Stars: 5 out of 5
Pros: Wonderful characters, good mystery, great atmosphere
Cons: All cons organically destroyed
The Bottom Line:
The corpse in the barn
Megan uncovers secrets
Can’t wait for next book
Pages Turn as the Muddied Becomes Clear
Since one of my non-book related hobbies is mud runs, the title of A Muddied Murder caught my interest. I quickly realized that this is a series set on a farm, but I also started to hear great things about it, so I knew I had to give it a try.
Megan Sawyer has returned to her home town of Winsome, Pennsylvania, to run the family farm. It’s actually been neglected for years, so it has taken some work to get things going again. She’s also hoping to open a combined store and restaurant in town that features produce from the farm.
Of course, before any of that opens, she needs to have the store pass the building inspection, and Simon Duvall, the local zoning commissioner, continues to find reasons to deny her the permits she needs to open. The night after the store has failed the latest inspection, Megan finds Simon dead in her barn. Naturally, the police think she is the best suspect. Megan sets out to clear her name, but she keeps coming back to one question – why was Simon killed in her barn?
While the mystery of who done it is strong, this book has the added twist of secrets in Megan’s past coming to light. I really enjoyed this because it added some depth to the plot. While the author resolved the bit of that family history introduced here, it leaves the door open for many further stories, and I am very hooked. I need to know what happens next to Megan.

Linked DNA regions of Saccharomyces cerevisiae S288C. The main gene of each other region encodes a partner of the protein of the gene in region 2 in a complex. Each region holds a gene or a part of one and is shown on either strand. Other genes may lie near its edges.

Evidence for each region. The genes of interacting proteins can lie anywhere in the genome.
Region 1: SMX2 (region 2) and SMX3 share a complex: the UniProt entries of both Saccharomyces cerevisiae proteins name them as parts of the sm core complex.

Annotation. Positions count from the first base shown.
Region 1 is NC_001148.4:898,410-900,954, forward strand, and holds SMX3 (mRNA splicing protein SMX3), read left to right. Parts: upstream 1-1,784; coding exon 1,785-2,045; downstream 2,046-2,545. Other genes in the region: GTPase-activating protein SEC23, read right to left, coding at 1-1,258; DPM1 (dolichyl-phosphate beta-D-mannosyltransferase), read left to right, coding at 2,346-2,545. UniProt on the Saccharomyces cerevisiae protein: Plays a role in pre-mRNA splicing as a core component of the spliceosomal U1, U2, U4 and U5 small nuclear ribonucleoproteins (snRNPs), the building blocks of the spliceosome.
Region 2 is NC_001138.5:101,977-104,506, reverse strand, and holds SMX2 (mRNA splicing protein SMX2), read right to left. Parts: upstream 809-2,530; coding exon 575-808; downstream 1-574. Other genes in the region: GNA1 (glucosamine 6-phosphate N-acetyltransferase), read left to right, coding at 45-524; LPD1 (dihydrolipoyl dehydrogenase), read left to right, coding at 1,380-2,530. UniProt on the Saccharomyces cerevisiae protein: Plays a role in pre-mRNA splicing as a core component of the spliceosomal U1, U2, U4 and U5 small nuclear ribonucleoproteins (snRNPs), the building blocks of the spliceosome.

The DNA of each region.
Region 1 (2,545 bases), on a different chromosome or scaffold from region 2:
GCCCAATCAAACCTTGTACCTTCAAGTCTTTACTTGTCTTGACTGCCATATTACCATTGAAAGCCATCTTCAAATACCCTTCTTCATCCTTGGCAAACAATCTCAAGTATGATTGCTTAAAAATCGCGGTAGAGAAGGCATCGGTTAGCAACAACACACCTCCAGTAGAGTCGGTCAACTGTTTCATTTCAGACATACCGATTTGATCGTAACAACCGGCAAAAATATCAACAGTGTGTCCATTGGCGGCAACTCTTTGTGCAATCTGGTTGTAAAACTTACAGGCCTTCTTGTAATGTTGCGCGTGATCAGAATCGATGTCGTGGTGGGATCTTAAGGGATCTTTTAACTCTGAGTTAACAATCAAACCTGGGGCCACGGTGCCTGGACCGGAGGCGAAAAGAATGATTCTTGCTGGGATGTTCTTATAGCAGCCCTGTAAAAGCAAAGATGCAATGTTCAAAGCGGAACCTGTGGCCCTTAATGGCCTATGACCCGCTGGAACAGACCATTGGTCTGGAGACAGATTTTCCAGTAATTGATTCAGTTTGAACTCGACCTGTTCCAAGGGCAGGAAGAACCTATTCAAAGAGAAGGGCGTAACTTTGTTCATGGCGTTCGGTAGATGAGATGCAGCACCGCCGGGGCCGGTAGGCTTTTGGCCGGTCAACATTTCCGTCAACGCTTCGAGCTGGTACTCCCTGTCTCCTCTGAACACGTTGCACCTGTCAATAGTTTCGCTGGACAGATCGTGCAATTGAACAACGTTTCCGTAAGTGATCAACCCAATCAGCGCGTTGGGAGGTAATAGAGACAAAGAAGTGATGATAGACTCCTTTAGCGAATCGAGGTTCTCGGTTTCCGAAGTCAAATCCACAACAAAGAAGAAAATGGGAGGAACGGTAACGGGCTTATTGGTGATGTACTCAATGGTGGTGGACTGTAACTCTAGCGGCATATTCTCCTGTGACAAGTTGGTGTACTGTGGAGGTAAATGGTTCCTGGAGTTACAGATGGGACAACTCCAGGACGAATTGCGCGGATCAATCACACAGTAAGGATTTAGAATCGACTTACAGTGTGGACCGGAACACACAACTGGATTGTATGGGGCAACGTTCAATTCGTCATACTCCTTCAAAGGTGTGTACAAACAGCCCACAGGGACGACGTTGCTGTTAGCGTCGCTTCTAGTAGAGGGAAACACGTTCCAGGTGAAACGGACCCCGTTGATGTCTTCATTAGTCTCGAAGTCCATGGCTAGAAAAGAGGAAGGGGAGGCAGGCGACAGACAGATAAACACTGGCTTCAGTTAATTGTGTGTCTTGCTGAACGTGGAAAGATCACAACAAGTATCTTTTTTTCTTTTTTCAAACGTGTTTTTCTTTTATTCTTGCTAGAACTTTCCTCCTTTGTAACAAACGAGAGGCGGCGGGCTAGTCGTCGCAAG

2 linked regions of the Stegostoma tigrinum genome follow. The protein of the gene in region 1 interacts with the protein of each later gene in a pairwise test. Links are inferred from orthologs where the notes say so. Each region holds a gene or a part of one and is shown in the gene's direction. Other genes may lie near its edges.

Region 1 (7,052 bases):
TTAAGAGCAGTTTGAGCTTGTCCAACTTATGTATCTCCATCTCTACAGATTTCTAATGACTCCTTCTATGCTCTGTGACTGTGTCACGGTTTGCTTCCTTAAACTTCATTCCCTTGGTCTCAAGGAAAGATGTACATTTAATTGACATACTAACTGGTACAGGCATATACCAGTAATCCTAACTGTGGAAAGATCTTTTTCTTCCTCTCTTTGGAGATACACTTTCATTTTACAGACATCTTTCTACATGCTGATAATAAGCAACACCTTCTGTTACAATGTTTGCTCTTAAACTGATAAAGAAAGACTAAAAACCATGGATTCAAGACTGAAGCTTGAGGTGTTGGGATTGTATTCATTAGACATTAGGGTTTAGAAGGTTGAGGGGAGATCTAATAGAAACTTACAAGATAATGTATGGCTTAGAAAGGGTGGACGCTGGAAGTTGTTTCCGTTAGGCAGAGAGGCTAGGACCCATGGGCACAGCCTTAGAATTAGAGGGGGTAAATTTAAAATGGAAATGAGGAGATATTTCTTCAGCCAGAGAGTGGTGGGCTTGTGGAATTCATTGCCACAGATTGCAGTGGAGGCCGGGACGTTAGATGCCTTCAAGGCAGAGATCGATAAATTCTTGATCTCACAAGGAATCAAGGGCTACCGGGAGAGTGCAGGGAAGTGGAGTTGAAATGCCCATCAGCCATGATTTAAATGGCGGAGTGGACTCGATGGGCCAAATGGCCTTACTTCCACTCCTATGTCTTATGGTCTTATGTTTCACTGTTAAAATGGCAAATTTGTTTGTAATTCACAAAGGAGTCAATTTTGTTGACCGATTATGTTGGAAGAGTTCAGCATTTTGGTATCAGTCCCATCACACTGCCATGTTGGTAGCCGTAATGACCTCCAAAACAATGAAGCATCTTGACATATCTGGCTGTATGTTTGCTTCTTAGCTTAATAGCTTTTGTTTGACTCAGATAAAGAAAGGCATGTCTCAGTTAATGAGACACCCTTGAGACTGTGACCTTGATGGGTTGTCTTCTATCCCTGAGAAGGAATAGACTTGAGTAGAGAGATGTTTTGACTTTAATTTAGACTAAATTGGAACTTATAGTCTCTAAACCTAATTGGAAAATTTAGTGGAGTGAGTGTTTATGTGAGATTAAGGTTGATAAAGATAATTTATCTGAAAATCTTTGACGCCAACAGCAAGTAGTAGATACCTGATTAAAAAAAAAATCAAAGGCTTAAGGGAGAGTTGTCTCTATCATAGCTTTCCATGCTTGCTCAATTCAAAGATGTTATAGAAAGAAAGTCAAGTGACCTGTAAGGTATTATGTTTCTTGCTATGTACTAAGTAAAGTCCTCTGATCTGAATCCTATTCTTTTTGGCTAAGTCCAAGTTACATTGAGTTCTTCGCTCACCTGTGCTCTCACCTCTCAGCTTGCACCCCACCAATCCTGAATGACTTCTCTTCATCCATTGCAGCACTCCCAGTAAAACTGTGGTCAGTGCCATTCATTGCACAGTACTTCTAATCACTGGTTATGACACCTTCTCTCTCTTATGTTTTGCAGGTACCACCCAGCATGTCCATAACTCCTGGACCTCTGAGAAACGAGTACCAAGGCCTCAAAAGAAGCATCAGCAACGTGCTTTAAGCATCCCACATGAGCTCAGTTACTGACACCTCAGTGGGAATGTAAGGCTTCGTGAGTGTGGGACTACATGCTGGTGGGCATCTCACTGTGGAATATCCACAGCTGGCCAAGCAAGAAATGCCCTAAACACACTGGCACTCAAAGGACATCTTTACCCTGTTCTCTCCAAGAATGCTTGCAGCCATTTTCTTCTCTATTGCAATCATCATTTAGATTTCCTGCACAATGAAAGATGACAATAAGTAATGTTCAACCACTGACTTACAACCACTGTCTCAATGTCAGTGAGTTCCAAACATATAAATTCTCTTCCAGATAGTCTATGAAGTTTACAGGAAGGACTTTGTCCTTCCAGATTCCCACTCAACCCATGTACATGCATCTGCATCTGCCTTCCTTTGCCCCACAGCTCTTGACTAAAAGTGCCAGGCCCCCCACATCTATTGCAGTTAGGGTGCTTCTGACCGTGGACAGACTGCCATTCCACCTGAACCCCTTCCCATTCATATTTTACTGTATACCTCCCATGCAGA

Which obviously means the characters are strong. There were a couple of the supporting cast that felt a little weak to me, but that’s a minor issue since the rest of the characters were great, and I’m sure they will be further developed in future books. I sympathized with Megan, I love her grandmother, the love interest is a great guy, and the suspects are viable.
None of this distracts from the mystery, however. There are enough clues and red herrings to keep us interested and guessing until the climax, when everything is successfully tied up.
For much of the book, it is cloudy or raining, which makes for a very atmospheric read. Despite the sun we were having here in Southern California while I was reading, it really helped pull me into this book. Of course, that does create some of the mud in the title of the book as well.
Since growing or selling food plays such a large part in the book, it’s no surprise that there is a recipe at the end. It’s a vegetable rich pasta primavera that sounds wonderful.
These characters are great, and I can hardly wait to see what grows out of this rich debut. If you haven’t read A Muddied Murder yet, pick it up today and enjoy.